A Word (or more) About the Importance of Sharing Our Stories


This week’s #PPDChat went off the charts with a lively discussion during both moderated hours when we pushed the question of blogging the tough stuff without seeming ungrateful for the good stuff that happens along with it.

Suggested by Jamie over at James & Jax, the topic exploded with several people chiming in. The primary concern about bloggers was not the opinion of strangers but rather that of people they know in real life. The concern regarding the random visitor from the web was visited too with the reminder that these folks only see a “slice” of our lives at our blogs, framed as we choose to frame it. The same goes for in-real-life friends, really, as we are writing for ourselves in addition to our regular readers.

Blogging through mental health and parenting can be such a messy place. So many of us have so many different approaches and we all know how much everyone LOVES to dish advice about how we’re supposed to deal with both.

So doesn’t blogging about these struggles open us up for criticism?

Absolutely.

But dealing with that criticism is also an important aspect of choosing to blog. It’s okay to not share your full story. I haven’t shared my full story here at the blog. There are bits and There is Beauty and Strengthpieces I hold close to me because as I stated in chat, these pieces involve other people so I don’t feel they are fully my story.

There are others who choose not to share because they feel their story is not “enough” for sharing. It’s okay to feel that way. The importance and beauty in our stories is that we choose when to share them, how to share them, and most importantly, how much to share of them. No one can force us to share more than we are ready to share. You are no less of a person, a blogger, a mother, an advocate, or a woman simply because you have not shared your story. Your lived experience is more than enough and if you’re led to share it, great. If not, that’s okay too.

It’s not about if your story is enough, it’s about who you might reach – who is living your exact story right this moment.#ppdchat

— Lauren(@unxpctdblessing) May 7, 2013

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The beauty of us all comes from our nuanced differences. Those of us who speak openly and freely encourage others to share our stories. We also let those who are more guarded know they are not alone in their battles, even if we never hear from them. Those of us who choose to be more guarded let others wanting to be just as guarded know it is also okay to be guarded. There is a camaraderie to be felt in every aspect of your choices. And that camaraderie is a phenomenally beautiful thing.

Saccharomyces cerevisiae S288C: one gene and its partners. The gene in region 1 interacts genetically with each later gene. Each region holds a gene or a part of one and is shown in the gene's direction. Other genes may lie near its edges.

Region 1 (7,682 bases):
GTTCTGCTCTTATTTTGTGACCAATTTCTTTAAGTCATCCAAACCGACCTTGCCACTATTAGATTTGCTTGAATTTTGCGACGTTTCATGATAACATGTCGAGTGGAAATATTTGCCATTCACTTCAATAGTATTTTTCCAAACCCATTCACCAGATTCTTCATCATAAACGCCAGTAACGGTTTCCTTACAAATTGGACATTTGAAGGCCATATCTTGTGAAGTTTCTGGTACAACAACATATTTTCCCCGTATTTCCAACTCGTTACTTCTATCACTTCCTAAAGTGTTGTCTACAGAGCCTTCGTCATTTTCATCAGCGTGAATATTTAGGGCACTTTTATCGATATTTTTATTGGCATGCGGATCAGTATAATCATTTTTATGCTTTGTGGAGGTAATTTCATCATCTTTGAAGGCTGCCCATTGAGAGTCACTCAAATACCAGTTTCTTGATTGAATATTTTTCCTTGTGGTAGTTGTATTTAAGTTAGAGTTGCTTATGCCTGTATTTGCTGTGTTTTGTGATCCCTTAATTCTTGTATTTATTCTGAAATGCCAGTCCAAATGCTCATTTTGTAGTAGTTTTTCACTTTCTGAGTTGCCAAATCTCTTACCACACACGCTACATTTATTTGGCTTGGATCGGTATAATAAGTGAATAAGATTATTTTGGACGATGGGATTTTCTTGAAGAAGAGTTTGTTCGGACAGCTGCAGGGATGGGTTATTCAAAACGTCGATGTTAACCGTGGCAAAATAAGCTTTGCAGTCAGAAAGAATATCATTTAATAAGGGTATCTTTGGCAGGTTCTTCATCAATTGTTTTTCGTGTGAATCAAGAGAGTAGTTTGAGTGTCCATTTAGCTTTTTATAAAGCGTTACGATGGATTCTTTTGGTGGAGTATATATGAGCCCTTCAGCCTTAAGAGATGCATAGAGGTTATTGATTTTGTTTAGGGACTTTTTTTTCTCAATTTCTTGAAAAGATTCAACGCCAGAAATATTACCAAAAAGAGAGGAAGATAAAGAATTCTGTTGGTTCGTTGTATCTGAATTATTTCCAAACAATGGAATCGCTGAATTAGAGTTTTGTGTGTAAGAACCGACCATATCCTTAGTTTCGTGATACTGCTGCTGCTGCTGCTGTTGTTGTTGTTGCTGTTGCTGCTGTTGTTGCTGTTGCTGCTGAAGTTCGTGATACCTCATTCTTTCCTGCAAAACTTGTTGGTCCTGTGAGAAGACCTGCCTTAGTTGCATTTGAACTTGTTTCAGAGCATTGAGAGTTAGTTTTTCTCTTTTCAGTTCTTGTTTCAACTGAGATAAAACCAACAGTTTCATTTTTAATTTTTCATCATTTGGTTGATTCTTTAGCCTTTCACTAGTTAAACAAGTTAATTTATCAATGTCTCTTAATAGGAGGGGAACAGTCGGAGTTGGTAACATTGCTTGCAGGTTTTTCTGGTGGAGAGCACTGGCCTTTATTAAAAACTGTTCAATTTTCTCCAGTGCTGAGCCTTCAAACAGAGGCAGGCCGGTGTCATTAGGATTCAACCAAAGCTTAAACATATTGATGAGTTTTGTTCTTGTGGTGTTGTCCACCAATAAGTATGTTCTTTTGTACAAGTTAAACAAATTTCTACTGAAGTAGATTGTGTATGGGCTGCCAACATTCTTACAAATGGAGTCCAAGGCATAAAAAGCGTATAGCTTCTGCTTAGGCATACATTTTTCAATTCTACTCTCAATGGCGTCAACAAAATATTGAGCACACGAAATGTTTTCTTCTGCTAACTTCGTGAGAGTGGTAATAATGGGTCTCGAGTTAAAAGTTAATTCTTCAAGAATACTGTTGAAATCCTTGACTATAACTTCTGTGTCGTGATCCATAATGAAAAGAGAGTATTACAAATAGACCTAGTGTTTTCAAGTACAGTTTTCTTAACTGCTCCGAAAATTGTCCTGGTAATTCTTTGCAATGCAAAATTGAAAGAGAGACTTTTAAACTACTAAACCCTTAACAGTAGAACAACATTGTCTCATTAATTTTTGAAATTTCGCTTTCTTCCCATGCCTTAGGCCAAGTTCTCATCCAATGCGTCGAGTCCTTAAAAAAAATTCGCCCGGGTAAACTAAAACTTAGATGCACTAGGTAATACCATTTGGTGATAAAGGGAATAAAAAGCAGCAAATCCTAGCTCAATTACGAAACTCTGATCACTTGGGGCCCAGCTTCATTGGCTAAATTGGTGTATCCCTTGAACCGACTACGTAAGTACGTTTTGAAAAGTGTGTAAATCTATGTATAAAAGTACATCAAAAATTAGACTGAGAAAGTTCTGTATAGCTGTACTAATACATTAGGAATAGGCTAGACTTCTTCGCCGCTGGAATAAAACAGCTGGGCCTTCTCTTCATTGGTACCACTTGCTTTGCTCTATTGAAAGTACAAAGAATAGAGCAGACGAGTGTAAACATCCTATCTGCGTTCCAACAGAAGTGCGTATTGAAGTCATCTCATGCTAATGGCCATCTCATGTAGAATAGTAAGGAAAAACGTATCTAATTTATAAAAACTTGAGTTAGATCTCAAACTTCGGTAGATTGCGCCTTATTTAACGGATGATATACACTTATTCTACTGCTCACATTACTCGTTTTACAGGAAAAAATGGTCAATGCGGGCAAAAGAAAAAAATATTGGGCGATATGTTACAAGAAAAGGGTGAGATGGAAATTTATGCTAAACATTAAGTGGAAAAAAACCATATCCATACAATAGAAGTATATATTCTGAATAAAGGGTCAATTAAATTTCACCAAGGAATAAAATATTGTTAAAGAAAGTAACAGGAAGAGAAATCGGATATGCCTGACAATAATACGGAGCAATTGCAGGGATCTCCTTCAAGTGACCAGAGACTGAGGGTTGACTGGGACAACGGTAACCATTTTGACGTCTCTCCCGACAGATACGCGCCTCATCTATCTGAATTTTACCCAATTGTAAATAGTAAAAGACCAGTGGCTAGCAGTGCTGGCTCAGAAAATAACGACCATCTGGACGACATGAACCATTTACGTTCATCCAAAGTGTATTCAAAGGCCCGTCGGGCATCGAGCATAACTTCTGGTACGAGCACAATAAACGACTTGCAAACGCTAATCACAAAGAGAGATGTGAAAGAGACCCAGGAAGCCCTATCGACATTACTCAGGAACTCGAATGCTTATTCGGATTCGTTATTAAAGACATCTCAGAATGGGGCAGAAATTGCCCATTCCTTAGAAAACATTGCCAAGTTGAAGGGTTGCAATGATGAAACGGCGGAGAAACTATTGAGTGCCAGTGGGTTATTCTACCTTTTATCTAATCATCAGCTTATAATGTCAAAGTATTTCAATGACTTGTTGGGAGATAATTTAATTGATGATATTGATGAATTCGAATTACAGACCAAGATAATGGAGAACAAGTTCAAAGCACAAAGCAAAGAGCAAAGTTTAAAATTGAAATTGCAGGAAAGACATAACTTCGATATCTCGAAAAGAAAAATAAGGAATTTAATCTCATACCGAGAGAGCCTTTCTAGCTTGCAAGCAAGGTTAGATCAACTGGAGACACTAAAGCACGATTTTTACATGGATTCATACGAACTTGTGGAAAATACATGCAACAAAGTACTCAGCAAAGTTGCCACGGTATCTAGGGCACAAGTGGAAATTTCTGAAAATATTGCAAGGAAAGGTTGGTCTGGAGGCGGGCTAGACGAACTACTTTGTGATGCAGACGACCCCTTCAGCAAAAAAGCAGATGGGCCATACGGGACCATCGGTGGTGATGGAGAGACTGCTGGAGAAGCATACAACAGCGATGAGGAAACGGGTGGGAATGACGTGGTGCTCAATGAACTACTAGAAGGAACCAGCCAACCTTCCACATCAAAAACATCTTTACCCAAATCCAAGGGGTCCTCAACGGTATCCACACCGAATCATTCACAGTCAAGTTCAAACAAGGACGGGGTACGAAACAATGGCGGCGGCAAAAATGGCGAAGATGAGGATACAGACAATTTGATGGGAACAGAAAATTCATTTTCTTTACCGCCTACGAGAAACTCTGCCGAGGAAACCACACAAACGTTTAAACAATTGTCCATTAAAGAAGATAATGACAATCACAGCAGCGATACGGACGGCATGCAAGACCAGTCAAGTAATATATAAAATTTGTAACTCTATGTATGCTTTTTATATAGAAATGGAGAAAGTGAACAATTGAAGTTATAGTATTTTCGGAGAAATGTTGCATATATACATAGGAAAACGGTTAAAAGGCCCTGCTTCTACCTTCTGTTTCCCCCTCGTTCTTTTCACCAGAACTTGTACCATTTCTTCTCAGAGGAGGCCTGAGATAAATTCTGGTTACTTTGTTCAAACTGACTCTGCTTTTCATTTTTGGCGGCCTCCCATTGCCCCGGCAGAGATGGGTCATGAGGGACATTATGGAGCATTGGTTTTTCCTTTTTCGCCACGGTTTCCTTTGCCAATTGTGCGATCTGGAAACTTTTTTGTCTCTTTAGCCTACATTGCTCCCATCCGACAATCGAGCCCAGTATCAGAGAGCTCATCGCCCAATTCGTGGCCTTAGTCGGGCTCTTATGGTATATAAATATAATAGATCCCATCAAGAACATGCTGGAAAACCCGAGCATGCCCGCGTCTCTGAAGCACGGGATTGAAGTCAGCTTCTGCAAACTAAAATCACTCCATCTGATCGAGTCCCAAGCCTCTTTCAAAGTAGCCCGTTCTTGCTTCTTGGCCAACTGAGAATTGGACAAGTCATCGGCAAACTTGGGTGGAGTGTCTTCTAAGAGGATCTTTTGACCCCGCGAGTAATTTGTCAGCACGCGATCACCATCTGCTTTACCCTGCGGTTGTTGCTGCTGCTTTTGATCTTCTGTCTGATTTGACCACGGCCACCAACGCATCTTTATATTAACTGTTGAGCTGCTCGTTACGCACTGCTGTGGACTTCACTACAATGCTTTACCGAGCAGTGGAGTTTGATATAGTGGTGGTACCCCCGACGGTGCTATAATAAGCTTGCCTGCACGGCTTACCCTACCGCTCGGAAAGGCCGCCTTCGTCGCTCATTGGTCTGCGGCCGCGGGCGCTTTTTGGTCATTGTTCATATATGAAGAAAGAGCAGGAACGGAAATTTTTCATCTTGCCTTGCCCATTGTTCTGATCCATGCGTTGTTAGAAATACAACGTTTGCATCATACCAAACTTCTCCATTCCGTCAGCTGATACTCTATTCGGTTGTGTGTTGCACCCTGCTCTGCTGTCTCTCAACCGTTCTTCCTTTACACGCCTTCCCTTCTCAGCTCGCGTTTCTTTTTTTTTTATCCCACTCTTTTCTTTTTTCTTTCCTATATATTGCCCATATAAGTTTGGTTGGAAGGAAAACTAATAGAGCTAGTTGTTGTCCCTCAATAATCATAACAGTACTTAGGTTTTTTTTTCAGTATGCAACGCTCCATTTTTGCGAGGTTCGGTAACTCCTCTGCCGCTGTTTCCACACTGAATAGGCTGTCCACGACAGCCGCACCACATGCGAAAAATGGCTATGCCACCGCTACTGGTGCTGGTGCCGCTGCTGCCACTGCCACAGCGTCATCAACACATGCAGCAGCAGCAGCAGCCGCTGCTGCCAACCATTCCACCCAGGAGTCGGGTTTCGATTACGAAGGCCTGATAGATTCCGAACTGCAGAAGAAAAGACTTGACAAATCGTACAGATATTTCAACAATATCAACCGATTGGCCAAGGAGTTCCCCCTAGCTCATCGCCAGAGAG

Wrapping this up, I invite you to this blog on Sunday for a few video stories from mothers who have been through the thick of it, myself included. I’m nervous as all get out about being on recorded video (GASP), but given that this is My Postpartum VOICE, I want to leave my comfort zone and use my actual voice. Give a face to the stories here.

I also invite you to check out Katherine Stone’s Postpartum Progress on Sunday. She’s hosting a bevy of writers for her 5th Annual Mother’s Day Rally for Mom’s Mental Health. I’m honoured to be participating again. My post goes up at 1am! Early! Katherine does great things for Moms and families with Postpartum Mood Disorders. Don’t forget to check out all the posts. I can’t wait to read them all!

Don’t forget about the PSI Blog Hop for Maternal Mental Health Awareness as well! This month is chock-full of stories. Some of them might be just like yours.

Above all, remember, that there is beauty and strength in your story, even if you can’t see it right now.

 

#PPDChat Topic 05.06.13: When Parenting Struggles Hit the Blog


ppdchat-05-06-13

We all have them – the rough parenting days where nothing seems to go right. We woke up to screaming, grumpy, unhappy infants, we can’t make the coffee fast enough, things that can go wrong ARE going wrong and OMG I JUST NEED TO HIT THE PAUSE BUTTON BECAUSE….

Those days.

The days that we would LOVE to blog about (and some of us have) but some of us are not quite sure how to phrase things to ensure that it doesn’t seem that we’re ungrateful for our little ones although they’re driving us off the cliffs of insanity at the moment.

How do we balance the fine art of discharging our frustrations about the difficult stuff and still seeming to be grateful for the amazing little creatures with whom we have been blessed?

That’s what today’s topic focuses on – the challenges of discussing the parenting struggles -honestly- without seeming to be ungrateful for the joy that goes along with these struggles.

Join us at 1pm ET and 830pm ET on Twitter. Follow using the hashtag #PPDChat. Look forward to seeing you there!

A Heartfelt Thank You as I Celebrate Six Years of Blogging


Six YearsSix years.

Wow.

Six.

For six years, I’ve been blogging about Postpartum Mood Disorders. I started with my own journey, in an effort to refocus facing pregnancy after two harrowing experiences with Postpartum Mood Disorders myself.

Then I moved on to Sharing the Journey, adding more voices to my own, acknowledging that there is power in the details of ALL our journeys. Through this interview series approach to my blog, I interviewed not only Moms, but experts and authors as well.

Three years ago today, I started #PPDChat and have since met some of the most awesome people to ever grace the Interwebz with their presence.

Being in the belly of hell during my darkest times with Postpartum Depression, OCD, and PTSD sucked. I was alone.

But I’m not alone any longer.